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California Trial Aims to Dismantle Prison Gang

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California Trial Aims to Dismantle Prison Gang

Law

California Trial Aims to Dismantle Prison Gang

California Trial Aims to Dismantle Prison Gang

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In California, an ex-member of the Aryan Brotherhood prison gang testifies about murders and assaults carried out behind bars. He's one of the government's prime witnesses in a federal effort to dismantle the Aryan Brotherhood.

STEVE INSKEEP, host:

A witness in a California courtroom testified yesterday that he was in on several murders involving prison inmates. He's a former member of the Aryan Brotherhood, now a government informant. Four leaders of the Aryan Brotherhood are on trial in southern California in the first of several proceedings, aimed at dismantling the gang and its leadership. NPR's Carrie Kahn reports.

CARRIE KAHN reporting:

Federal marshals led the government's key witness into the Santa Ana courthouse yesterday, under tight security. Dressed in gray prison garb and shackled at the waist, Kevin Roach took his seat in the witness stand. His chains were immediately secured to the floor. Roach told jurors that he had murdered two men, attempted to murder another man, and had beaten up several inmates on the orders of the Aryan Brotherhood members.

Prosecutors say Roach will testify that he witnessed several of the 32 murders and attempted murders outlined in a sweeping indictment against the four Aryan Brotherhood leaders currently on trial. Two of the men, Barry, The Baron, Mills and T.D., The Hulk, Bingham, are facing the death penalty.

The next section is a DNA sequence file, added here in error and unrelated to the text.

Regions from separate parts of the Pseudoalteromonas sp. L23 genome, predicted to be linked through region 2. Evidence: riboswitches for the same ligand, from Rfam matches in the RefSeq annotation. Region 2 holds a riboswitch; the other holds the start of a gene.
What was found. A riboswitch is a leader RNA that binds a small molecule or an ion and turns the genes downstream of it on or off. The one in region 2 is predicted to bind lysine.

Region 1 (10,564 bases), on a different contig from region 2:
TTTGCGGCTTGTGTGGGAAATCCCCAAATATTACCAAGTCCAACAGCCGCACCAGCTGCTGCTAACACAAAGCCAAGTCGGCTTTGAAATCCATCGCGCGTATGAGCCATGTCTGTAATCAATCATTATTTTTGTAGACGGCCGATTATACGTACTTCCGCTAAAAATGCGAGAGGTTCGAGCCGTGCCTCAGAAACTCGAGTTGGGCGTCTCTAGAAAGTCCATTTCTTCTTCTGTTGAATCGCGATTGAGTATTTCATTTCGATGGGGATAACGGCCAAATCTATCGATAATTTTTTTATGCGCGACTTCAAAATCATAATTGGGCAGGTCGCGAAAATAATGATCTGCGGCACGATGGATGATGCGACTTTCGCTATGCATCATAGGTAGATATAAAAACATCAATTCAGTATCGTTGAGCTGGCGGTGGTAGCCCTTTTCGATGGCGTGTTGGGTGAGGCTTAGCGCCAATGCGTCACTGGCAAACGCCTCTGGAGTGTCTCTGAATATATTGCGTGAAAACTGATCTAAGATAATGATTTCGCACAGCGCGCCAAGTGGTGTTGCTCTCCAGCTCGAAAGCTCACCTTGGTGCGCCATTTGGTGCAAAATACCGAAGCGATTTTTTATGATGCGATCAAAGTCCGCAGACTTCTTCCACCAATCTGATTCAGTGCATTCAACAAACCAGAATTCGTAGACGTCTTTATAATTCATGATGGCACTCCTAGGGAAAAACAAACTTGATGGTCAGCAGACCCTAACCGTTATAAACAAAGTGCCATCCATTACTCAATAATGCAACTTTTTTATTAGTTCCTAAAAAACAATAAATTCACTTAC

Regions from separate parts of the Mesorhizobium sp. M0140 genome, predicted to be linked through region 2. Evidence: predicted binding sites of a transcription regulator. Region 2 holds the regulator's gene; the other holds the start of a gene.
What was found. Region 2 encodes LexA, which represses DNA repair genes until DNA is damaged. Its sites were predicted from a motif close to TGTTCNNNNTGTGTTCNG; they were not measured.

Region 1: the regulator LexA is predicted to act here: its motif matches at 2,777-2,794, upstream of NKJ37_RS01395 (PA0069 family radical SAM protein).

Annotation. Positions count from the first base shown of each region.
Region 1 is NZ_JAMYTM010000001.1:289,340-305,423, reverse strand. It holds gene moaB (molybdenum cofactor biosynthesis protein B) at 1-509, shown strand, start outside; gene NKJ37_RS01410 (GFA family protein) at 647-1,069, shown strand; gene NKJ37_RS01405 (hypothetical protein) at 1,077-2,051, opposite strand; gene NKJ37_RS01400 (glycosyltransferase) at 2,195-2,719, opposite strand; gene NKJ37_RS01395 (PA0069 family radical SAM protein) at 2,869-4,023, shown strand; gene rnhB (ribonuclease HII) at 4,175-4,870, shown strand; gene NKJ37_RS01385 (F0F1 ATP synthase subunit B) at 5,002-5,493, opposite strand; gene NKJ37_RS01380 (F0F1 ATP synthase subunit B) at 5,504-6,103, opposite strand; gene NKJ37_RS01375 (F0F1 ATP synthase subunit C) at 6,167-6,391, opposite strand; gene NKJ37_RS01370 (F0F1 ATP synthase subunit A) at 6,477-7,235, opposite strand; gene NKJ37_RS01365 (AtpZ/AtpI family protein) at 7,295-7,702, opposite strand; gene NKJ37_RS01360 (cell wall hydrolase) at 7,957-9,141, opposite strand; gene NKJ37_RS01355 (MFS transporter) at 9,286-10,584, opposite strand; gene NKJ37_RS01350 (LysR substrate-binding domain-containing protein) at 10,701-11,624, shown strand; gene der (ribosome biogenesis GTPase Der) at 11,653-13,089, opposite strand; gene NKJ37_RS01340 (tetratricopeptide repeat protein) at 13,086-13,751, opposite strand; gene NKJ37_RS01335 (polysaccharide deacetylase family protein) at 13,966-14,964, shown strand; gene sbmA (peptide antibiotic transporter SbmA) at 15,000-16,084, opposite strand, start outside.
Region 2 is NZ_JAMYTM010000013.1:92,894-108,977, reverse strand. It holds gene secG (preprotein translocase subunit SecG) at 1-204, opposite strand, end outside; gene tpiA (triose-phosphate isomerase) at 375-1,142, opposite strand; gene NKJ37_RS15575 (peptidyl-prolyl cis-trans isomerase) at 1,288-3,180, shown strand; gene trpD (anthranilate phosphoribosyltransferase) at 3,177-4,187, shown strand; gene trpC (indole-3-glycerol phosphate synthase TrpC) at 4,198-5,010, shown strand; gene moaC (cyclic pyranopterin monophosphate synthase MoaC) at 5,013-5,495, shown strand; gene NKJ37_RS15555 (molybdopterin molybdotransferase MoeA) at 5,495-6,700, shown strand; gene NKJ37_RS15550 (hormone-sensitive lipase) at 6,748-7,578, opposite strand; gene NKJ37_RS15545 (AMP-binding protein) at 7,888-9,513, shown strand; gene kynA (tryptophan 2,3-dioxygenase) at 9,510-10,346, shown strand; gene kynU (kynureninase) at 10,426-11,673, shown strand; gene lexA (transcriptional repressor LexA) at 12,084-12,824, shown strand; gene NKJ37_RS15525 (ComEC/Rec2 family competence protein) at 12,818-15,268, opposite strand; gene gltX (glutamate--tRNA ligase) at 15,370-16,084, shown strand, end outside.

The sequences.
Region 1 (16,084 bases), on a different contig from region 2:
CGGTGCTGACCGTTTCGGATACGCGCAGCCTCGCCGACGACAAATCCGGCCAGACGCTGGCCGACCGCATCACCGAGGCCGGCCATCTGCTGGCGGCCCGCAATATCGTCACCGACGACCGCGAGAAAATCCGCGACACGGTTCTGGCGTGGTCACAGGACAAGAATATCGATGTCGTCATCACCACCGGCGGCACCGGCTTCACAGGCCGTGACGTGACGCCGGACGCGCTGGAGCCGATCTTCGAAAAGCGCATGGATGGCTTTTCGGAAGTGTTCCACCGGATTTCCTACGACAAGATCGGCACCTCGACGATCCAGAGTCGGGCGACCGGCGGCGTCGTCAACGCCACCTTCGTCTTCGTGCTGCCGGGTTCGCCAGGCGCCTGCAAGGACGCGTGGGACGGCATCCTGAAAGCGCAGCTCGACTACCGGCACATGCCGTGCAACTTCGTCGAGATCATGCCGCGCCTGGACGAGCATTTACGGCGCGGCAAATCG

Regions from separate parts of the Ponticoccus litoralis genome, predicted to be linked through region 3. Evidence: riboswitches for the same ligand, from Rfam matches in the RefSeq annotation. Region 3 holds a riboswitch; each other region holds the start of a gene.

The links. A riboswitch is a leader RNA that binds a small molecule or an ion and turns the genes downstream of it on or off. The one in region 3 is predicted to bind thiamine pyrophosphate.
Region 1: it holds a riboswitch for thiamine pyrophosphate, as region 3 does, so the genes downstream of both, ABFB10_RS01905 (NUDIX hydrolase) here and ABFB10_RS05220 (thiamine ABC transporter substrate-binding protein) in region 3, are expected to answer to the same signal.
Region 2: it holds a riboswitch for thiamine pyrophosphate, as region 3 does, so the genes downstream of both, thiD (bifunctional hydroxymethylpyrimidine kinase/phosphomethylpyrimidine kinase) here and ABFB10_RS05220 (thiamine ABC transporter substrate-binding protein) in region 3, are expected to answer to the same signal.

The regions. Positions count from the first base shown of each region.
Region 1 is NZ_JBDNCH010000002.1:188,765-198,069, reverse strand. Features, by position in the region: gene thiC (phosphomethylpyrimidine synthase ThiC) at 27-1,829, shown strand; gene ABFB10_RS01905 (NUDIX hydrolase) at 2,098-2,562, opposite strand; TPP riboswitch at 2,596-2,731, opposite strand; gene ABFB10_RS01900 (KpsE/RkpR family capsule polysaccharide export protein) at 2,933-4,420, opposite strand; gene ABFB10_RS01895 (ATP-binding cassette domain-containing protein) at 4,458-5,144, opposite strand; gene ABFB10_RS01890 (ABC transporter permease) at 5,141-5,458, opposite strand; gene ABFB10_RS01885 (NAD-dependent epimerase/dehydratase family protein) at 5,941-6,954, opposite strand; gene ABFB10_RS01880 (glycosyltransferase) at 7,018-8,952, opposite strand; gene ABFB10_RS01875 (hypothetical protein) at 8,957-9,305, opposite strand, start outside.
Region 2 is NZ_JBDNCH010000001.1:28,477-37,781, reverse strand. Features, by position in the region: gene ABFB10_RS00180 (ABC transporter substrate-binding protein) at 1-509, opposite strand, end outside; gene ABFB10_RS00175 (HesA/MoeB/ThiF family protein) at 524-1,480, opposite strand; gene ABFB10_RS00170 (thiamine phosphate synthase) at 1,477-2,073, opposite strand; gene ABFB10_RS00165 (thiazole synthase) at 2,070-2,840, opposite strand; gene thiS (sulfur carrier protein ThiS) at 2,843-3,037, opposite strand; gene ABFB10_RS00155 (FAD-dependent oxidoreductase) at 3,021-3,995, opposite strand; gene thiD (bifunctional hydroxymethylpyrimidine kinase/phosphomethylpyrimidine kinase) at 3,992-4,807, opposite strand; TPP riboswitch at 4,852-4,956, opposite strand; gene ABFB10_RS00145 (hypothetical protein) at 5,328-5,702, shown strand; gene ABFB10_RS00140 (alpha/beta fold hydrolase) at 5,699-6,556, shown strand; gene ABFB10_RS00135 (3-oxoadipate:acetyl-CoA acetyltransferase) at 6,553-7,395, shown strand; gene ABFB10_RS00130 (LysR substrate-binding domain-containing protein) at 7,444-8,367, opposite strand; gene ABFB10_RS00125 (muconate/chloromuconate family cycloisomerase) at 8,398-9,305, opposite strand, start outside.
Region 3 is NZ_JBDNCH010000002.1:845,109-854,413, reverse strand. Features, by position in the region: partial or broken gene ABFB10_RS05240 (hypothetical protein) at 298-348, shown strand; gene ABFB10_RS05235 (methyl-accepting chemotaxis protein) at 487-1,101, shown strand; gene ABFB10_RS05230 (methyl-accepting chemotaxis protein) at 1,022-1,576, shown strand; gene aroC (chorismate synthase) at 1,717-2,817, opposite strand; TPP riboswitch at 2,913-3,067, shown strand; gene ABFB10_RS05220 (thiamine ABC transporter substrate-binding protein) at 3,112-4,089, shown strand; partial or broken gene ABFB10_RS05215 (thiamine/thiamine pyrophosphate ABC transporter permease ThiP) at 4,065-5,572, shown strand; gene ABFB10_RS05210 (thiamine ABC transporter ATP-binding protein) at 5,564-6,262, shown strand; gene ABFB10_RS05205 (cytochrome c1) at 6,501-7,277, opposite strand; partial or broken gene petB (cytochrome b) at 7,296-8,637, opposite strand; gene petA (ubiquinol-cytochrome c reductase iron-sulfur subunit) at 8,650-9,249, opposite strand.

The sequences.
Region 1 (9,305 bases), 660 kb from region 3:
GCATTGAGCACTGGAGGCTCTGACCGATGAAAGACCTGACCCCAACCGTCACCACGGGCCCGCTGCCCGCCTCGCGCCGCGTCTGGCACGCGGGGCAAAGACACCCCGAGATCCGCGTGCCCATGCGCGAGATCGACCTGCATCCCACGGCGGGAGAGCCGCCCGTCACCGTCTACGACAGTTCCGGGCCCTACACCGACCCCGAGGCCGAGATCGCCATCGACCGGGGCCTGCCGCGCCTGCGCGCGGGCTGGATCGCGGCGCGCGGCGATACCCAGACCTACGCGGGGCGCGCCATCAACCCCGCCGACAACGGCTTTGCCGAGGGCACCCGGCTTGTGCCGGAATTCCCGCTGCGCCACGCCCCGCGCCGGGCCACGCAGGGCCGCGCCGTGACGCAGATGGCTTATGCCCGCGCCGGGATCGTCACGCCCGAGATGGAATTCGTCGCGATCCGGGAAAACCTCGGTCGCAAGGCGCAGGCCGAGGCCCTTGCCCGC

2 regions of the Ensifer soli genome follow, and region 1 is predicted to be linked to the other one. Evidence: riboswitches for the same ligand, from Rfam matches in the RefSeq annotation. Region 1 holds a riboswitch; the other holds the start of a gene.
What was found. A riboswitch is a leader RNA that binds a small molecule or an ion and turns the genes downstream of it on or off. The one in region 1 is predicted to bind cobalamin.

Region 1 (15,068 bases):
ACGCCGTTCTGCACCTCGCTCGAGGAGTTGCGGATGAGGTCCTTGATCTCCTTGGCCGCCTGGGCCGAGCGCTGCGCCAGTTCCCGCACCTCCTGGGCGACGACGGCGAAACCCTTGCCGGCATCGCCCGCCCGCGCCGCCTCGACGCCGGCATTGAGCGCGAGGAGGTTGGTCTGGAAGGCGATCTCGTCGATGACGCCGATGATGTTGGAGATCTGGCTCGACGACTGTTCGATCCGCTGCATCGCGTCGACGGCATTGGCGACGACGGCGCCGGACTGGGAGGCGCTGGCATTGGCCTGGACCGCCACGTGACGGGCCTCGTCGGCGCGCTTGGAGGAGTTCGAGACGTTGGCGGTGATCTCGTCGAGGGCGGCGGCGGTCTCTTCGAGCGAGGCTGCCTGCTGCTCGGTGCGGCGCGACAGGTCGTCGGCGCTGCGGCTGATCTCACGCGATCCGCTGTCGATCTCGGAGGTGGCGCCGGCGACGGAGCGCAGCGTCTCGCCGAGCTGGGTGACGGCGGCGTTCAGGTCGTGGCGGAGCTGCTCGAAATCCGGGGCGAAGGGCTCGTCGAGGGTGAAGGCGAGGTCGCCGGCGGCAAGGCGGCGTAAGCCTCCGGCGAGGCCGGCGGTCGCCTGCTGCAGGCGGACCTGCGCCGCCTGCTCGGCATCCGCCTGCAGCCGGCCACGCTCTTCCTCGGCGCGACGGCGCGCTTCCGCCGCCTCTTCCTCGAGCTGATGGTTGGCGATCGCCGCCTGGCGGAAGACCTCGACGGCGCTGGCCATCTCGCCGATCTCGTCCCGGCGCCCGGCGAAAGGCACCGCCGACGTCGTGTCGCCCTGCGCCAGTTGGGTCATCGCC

Yesterday, Roach easily recalled the date 15 years ago, when he pledged allegiance to the prison gang. Integrity, loyalty, and silence--Roach matter-of-factly recited the oath for jurors. My tongue eternally silent, he continued, I give my life to the Aryan Brotherhood.

He broke that silence in 1998 when he left the gang and entered a witness protection program. On the stand, yesterday, Roach testified about several conversations he had with Mills, where Mills talked of killing an inmate and ordering a hit on another, who had helped rival gang members make weapons.

Roach detailed how Aryan Brotherhood members were able to communicate with each other while housed in the nation's maximum security prisons. Tightly wadded notes were buried in a common exercise yard and later dug up by Aryan members who used the yard on different days.

Roach said he was able to move up in the gang when the Brotherhood was re-organizing in the mid-1990s. The gang was attempting to expand its criminal gambling and drug-running operations outside the prison system.

For their part, defense lawyers have not denied that their clients are members of the Aryan Brotherhood. They, however, adamantly dispute the conspiracy charges and deny that the gang ran a widespread criminal enterprise. Defense attorneys, instead, have focused jurors' attention on the credibility of former members testifying at the trial. They point to prison perks, lighter sentences, and money witnesses have received.

Law professor and former federal prosecutor Laurie Levenson says the defense's strategy may work, but prosecutors aren't trying to hide anything.

Ms. LAURIE LEVENSON (Professor of Law, Loyola Law School, Los Angeles; Former Federal Prosecutor): It would be silly of the prosecutors, or the witnesses, to try to pretend that these witnesses are anything other than they are, because they're going to be torn apart on cross-examination. It's far better for the jurors to see them with their warts and all.

KAHN: Informant Kevin Roach is expected to continue testifying through the day. Jurors have been told that the trial will last through the summer. Carrie Kahn, NPR News, Los Angeles.

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